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California law requires businesses to let you cancel your subscription online (niemanlab.org)
1070 points by danso 7 months ago | hide | past | web | favorite | 536 comments



For places that require a phone call I came up with a trick to cancel via email. If they reply back via email and say I have to call them, I tell them I'm deaf and can't talk on the phone.

Works every time.


I actually have a speech impairment (a stutter) and you’d think people would be willing to accommodate. I can speak just fine when I have complete agency over the words I choose to say, but it’s the absolute worst when I have to read out some long specific access code or account number and say it 100% correct. Stutter even once and they think I meant 2 P’s when I just wanted to say a single P. And then it becomes this long drawn out process of “after AF6, it’s just a single P, but the rest of it is right” because I really don’t want to have to read out the entire code again.

But sadly there have been more times than I can count where I told them I have a speech impairment, it’s difficult for me to say certain things in the way they need me to right now, and I’d prefer to send them an email (even offer to send them an email for them to open while we are still talking)... And they said no they cannot do that for one reason or another.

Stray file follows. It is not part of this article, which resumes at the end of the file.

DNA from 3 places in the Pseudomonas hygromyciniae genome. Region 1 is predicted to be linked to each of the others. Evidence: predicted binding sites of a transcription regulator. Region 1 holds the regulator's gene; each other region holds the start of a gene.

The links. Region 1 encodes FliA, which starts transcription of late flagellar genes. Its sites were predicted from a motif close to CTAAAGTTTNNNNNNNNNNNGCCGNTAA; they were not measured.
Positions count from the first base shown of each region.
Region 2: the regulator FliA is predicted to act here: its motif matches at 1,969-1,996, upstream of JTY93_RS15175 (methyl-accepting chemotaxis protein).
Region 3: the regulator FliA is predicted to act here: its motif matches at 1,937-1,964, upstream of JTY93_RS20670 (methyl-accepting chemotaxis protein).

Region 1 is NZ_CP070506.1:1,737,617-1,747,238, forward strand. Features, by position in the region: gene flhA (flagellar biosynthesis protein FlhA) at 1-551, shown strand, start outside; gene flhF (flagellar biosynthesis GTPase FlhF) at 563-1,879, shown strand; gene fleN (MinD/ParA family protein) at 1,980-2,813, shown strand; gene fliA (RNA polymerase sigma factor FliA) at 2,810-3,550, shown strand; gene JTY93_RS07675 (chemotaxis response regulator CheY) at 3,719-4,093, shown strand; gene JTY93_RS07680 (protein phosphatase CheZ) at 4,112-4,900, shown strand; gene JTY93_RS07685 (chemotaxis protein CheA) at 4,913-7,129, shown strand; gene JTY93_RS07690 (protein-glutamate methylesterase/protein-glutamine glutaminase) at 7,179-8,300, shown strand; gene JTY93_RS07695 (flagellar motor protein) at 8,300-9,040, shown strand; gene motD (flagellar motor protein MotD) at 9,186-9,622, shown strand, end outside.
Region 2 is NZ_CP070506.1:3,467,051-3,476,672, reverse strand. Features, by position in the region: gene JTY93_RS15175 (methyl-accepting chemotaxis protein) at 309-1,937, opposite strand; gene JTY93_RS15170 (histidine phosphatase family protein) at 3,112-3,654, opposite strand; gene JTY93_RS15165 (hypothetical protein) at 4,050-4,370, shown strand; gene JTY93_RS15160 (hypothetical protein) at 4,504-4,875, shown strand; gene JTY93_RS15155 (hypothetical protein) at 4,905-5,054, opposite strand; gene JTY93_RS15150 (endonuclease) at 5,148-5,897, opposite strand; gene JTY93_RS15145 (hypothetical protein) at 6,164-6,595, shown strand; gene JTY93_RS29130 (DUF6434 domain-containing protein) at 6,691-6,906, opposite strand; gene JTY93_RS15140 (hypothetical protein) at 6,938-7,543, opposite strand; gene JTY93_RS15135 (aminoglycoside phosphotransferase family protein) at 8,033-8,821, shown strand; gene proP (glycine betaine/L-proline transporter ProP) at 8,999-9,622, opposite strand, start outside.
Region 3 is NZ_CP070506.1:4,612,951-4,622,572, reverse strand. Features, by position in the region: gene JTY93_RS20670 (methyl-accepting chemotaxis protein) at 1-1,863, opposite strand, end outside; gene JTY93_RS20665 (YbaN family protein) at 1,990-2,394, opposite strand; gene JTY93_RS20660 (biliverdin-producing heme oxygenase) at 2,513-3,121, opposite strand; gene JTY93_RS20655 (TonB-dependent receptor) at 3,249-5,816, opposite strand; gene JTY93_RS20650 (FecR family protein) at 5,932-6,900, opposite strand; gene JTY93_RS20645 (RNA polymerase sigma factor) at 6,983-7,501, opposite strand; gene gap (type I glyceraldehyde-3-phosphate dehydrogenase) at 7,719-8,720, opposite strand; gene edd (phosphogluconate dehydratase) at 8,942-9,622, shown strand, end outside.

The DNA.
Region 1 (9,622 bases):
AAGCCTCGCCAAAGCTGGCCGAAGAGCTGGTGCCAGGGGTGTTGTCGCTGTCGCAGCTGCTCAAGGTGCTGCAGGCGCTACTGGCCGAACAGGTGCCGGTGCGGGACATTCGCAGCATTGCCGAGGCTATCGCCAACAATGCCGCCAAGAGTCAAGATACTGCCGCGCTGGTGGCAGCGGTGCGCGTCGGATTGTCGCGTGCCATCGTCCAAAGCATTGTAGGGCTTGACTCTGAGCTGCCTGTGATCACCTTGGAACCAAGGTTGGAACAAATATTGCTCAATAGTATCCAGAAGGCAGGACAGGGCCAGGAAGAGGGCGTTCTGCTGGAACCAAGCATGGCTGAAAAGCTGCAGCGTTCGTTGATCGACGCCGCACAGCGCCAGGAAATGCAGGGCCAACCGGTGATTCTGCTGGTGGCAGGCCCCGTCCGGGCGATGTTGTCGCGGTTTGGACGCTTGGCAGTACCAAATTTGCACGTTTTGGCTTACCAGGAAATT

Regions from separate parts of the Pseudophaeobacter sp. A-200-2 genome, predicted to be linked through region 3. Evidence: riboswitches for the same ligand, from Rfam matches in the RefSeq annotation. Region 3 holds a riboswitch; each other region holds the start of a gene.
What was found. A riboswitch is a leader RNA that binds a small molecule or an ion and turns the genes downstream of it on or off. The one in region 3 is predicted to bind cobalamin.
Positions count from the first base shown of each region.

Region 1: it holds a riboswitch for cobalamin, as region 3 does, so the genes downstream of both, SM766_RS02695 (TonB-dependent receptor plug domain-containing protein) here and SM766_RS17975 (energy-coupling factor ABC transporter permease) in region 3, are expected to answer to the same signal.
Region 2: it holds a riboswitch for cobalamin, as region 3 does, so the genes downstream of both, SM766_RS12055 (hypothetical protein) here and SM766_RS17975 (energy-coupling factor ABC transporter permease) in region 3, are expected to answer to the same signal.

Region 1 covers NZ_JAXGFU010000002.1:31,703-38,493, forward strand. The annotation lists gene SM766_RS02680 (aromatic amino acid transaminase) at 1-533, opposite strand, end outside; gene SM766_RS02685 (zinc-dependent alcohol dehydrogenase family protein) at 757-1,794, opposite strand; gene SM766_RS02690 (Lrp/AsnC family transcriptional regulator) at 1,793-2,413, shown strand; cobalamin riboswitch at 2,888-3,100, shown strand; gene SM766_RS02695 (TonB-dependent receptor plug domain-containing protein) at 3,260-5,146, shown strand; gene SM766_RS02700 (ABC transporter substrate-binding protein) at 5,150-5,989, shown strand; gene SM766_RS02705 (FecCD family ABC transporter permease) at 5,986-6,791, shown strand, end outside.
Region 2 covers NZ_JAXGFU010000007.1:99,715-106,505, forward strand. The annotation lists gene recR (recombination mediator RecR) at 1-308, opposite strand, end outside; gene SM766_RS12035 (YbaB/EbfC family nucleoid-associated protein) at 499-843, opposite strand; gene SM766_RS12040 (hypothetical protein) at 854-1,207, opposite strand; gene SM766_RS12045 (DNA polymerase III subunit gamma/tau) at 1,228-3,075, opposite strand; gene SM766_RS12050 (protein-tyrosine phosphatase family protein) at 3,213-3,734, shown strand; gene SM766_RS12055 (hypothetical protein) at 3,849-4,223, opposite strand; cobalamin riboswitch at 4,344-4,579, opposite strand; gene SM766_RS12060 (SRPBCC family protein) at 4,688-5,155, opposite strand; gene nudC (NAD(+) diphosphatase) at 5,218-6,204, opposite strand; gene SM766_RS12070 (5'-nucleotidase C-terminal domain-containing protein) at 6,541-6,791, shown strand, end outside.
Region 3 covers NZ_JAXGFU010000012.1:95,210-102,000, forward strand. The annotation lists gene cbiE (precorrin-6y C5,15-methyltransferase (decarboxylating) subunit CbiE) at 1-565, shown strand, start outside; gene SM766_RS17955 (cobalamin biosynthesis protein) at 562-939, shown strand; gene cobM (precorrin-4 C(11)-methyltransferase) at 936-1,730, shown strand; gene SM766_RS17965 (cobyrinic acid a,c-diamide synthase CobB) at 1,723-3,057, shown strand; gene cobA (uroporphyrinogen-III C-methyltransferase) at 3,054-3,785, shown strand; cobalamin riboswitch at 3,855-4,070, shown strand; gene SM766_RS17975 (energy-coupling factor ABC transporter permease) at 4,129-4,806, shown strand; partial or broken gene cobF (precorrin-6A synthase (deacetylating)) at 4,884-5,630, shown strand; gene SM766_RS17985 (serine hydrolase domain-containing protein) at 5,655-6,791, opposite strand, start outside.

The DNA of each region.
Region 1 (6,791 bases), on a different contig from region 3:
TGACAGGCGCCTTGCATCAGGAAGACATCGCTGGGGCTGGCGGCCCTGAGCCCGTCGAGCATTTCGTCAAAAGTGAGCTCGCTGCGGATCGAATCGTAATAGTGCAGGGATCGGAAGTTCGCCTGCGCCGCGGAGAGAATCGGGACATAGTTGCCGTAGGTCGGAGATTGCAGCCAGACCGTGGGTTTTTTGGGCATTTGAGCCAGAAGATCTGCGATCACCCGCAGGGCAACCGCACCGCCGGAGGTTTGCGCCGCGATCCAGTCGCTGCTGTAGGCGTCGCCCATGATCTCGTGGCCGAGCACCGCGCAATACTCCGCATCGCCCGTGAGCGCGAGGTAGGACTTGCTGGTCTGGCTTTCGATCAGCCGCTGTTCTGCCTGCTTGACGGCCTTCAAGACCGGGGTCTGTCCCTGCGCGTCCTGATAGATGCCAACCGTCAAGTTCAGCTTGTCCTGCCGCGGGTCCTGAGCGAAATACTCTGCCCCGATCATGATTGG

I suggest creating a form letter where you threaten to file an ADA action against them, as well as notifying your state's attorney, etc. Plus cc: the local TV station consumer reporter. When they give you static, they get a copy of that letter sent to their registered corporate agent, return receipt. Their lawyer has to handle all such legal threats. ADA actions are extremely expensive for corporations.

People without an ADA issue should send their cancellation notice to the registered corporate agent, return receipt, which sets the date of cancellation and gets their (expensive) lawyer involved. Threaten to sue them under your deceptive trade practices statutes if they continue to bill your account. Lawyers shed these kind of nuisance things quickly and cut through the bureaucracy. Your file will be stamped "service terminated" posthaste. There is no better way to communicate your desire to terminate service than to notify their registered agent in writing.


How do you generally go about finding registered agents? It's never been super obvious to me that Sportsmans Guide is represented by "Clarke, Whitehall and Rosenstein, LLP" or some equally stuffy sounding law firm, much less where the firm might be reachable by registered mail...